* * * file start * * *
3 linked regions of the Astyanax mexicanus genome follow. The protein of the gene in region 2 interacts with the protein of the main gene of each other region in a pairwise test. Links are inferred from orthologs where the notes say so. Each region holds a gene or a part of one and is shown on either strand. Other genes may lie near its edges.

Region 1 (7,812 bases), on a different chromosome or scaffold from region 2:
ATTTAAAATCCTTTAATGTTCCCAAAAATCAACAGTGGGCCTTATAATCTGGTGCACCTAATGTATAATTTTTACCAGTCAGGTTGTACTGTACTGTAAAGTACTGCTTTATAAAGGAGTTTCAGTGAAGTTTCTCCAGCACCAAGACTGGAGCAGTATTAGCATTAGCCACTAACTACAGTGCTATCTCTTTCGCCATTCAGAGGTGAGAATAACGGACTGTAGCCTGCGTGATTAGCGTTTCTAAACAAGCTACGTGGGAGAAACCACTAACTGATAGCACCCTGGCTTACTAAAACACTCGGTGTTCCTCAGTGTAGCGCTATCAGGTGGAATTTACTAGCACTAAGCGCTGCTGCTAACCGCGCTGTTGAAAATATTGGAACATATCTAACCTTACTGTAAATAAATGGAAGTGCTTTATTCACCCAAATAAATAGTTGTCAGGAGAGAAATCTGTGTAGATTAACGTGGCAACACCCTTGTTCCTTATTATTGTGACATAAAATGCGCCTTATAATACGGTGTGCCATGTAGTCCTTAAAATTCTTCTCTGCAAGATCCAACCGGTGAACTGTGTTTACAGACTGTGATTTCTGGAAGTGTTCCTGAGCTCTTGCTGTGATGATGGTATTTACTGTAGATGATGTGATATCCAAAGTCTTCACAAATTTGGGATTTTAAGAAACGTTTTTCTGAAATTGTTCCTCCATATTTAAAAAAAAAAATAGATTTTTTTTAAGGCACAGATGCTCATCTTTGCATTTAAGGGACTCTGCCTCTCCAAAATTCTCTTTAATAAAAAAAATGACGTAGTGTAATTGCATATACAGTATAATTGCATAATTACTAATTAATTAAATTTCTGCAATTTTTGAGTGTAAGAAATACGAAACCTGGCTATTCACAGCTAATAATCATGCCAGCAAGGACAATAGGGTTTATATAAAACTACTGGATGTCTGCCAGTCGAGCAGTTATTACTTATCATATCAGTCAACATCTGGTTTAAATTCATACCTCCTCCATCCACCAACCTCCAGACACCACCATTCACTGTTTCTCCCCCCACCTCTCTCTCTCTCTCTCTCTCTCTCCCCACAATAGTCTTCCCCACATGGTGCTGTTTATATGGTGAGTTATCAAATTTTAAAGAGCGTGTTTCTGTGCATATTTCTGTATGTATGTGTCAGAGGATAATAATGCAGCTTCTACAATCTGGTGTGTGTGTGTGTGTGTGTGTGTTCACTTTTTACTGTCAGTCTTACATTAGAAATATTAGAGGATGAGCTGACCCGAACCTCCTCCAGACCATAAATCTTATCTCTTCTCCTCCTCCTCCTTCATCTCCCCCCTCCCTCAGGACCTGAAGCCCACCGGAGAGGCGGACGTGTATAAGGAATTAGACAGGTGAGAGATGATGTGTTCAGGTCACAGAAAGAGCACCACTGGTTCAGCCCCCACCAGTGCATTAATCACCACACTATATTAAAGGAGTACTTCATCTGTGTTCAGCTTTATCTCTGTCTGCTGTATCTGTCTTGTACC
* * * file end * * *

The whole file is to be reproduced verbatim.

3 linked regions of the Astyanax mexicanus genome follow. The protein of the gene in region 2 interacts with the protein of the main gene of each other region in a pairwise test. Links are inferred from orthologs where the notes say so. Each region holds a gene or a part of one and is shown on either strand. Other genes may lie near its edges.

Region 1 (7,812 bases), on a different chromosome or scaffold from region 2:
ATTTAAAATCCTTTAATGTTCCCAAAAATCAACAGTGGGCCTTATAATCTGGTGCACCTAATGTATAATTTTTACCAGTCAGGTTGTACTGTACTGTAAAGTACTGCTTTATAAAGGAGTTTCAGTGAAGTTTCTCCAGCACCAAGACTGGAGCAGTATTAGCATTAGCCACTAACTACAGTGCTATCTCTTTCGCCATTCAGAGGTGAGAATAACGGACTGTAGCCTGCGTGATTAGCGTTTCTAAACAAGCTACGTGGGAGAAACCACTAACTGATAGCACCCTGGCTTACTAAAACACTCGGTGTTCCTCAGTGTAGCGCTATCAGGTGGAATTTACTAGCACTAAGCGCTGCTGCTAACCGCGCTGTTGAAAATATTGGAACATATCTAACCTTACTGTAAATAAATGGAAGTGCTTTATTCACCCAAATAAATAGTTGTCAGGAGAGAAATCTGTGTAGATTAACGTGGCAACACCCTTGTTCCTTATTATTGTGACATAAAATGCGCCTTATAATACGGTGTGCCATGTAGTCCTTAAAATTCTTCTCTGCAAGATCCAACCGGTGAACTGTGTTTACAGACTGTGATTTCTGGAAGTGTTCCTGAGCTCTTGCTGTGATGATGGTATTTACTGTAGATGATGTGATATCCAAAGTCTTCACAAATTTGGGATTTTAAGAAACGTTTTTCTGAAATTGTTCCTCCATATTTAAAAAAAAAAATAGATTTTTTTTAAGGCACAGATGCTCATCTTTGCATTTAAGGGACTCTGCCTCTCCAAAATTCTCTTTAATAAAAAAAATGACGTAGTGTAATTGCATATACAGTATAATTGCATAATTACTAATTAATTAAATTTCTGCAATTTTTGAGTGTAAGAAATACGAAACCTGGCTATTCACAGCTAATAATCATGCCAGCAAGGACAATAGGGTTTATATAAAACTACTGGATGTCTGCCAGTCGAGCAGTTATTACTTATCATATCAGTCAACATCTGGTTTAAATTCATACCTCCTCCATCCACCAACCTCCAGACACCACCATTCACTGTTTCTCCCCCCACCTCTCTCTCTCTCTCTCTCTCTCTCCCCACAATAGTCTTCCCCACATGGTGCTGTTTATATGGTGAGTTATCAAATTTTAAAGAGCGTGTTTCTGTGCATATTTCTGTATGTATGTGTCAGAGGATAATAATGCAGCTTCTACAATCTGGTGTGTGTGTGTGTGTGTGTGTGTTCACTTTTTACTGTCAGTCTTACATTAGAAATATTAGAGGATGAGCTGACCCGAACCTCCTCCAGACCATAAATCTTATCTCTTCTCCTCCTCCTCCTTCATCTCCCCCCTCCCTCAGGACCTGAAGCCCACCGGAGAGGCGGACGTGTATAAGGAATTAGACAGGTGAGAGATGATGTGTTCAGGTCACAGAAAGAGCACCACTGGTTCAGCCCCCACCAGTGCATTAATCACCACACTATATTAAAGGAGTACTTCATCTGTGTTCAGCTTTATCTCTGTCTGCTGTATCTGTCTTGTACC